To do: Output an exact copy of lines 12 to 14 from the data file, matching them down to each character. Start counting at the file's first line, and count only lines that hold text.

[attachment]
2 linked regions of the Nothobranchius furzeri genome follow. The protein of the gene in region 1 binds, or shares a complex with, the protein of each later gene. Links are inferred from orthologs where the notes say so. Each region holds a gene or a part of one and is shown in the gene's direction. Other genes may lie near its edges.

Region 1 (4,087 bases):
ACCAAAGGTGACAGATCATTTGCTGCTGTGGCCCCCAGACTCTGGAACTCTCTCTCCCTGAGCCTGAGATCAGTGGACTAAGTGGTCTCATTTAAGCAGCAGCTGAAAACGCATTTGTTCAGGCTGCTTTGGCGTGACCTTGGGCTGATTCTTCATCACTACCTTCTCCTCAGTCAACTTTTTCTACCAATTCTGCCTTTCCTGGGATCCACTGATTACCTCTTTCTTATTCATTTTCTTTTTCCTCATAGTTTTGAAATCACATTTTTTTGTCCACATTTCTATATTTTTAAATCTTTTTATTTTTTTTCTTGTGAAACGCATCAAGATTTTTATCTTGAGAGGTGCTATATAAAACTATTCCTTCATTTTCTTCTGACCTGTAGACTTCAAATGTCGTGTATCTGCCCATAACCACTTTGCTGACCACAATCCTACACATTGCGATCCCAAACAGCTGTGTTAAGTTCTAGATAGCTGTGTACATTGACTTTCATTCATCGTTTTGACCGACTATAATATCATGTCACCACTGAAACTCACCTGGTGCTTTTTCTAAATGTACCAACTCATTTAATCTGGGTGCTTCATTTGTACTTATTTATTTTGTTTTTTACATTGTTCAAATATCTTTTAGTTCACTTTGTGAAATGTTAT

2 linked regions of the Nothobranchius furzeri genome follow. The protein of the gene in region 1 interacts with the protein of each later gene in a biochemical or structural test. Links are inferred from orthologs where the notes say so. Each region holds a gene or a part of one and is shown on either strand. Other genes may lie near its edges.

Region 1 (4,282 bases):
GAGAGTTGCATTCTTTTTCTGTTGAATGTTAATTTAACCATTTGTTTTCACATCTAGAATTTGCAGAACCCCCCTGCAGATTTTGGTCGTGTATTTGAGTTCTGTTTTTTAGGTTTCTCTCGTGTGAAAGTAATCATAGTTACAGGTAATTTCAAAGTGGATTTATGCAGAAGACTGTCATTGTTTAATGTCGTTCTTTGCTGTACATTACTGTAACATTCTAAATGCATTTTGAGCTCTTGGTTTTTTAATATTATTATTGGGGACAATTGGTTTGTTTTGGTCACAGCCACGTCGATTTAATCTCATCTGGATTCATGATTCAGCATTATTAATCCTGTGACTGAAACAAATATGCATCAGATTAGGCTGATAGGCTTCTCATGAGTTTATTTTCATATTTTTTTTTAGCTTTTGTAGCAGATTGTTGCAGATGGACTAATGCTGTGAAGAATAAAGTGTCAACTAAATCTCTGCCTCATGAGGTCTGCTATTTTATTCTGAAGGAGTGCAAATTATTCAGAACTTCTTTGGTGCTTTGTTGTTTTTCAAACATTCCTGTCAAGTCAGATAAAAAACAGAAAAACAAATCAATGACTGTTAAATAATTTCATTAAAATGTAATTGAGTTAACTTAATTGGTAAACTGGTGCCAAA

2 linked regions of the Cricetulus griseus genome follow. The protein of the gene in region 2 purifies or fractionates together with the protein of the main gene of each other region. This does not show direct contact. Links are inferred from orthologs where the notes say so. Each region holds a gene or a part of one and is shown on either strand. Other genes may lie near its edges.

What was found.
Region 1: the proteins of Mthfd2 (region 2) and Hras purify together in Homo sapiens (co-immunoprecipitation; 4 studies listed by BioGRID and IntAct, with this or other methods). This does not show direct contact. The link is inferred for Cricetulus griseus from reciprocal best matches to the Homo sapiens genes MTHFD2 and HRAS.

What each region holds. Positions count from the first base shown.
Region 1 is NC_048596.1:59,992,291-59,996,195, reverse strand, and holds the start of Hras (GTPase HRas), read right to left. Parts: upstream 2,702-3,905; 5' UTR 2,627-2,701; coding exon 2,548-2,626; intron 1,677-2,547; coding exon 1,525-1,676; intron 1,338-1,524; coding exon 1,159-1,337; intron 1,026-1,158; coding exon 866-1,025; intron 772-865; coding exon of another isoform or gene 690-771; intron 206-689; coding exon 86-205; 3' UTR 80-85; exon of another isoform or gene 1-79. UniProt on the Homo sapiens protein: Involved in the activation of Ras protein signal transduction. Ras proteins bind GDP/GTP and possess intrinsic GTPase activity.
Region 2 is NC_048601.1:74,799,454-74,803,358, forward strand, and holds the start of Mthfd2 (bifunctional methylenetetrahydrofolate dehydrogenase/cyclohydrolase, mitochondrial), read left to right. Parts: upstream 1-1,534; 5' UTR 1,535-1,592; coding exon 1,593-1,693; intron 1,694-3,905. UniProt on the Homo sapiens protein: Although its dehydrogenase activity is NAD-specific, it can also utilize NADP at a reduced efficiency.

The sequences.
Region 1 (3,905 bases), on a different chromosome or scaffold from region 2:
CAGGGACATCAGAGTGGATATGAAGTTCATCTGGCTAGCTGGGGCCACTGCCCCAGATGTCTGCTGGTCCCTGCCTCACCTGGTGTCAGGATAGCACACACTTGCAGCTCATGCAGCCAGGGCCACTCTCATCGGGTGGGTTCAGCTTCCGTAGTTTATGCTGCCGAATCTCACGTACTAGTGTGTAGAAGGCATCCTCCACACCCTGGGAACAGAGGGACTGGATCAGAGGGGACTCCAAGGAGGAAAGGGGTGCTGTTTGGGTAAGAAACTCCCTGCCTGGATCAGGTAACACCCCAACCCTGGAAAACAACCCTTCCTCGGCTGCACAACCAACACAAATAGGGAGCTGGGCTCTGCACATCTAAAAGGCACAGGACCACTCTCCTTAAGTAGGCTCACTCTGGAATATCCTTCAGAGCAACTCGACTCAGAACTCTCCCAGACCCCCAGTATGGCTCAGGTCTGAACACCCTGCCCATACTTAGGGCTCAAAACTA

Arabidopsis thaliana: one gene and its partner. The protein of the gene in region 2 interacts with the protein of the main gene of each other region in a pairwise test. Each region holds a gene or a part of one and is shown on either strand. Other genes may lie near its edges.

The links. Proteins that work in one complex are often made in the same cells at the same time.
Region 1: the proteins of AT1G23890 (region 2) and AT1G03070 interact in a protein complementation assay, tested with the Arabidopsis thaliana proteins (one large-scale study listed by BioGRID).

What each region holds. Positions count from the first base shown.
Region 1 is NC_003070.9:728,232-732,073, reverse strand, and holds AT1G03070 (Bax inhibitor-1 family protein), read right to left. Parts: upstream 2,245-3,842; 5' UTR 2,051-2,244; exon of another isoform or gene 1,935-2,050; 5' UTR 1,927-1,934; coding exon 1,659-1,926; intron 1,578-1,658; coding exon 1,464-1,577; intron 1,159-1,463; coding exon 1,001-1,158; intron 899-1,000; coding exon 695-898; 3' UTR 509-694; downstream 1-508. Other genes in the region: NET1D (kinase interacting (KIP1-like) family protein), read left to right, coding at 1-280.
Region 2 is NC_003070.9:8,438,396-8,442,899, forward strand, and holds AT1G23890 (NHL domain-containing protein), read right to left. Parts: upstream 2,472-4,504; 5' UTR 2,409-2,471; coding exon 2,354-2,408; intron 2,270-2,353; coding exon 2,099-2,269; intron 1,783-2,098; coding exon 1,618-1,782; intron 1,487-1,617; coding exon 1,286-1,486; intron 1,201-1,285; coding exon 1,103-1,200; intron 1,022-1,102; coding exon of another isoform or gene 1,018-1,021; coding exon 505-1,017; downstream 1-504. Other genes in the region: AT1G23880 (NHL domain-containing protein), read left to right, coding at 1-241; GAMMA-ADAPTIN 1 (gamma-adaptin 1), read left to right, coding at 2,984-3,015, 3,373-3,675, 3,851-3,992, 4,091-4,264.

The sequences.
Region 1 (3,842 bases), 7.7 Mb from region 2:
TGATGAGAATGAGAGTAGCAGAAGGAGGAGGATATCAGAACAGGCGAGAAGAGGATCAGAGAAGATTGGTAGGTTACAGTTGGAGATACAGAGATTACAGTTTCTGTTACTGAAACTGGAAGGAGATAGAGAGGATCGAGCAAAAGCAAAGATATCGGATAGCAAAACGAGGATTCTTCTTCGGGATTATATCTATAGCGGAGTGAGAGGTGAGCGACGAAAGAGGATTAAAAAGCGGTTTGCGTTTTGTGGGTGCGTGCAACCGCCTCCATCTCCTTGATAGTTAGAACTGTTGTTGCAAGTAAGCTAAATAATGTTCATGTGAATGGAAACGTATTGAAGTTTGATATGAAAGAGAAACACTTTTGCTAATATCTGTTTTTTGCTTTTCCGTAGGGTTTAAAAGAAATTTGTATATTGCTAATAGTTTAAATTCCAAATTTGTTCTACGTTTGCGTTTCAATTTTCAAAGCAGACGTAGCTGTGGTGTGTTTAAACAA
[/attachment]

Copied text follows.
Region 2 is NC_048601.1:74,799,454-74,803,358, forward strand, and holds the start of Mthfd2 (bifunctional methylenetetrahydrofolate dehydrogenase/cyclohydrolase, mitochondrial), read left to right. Parts: upstream 1-1,534; 5' UTR 1,535-1,592; coding exon 1,593-1,693; intron 1,694-3,905. UniProt on the Homo sapiens protein: Although its dehydrogenase activity is NAD-specific, it can also utilize NADP at a reduced efficiency.

The sequences.
Region 1 (3,905 bases), on a different chromosome or scaffold from region 2: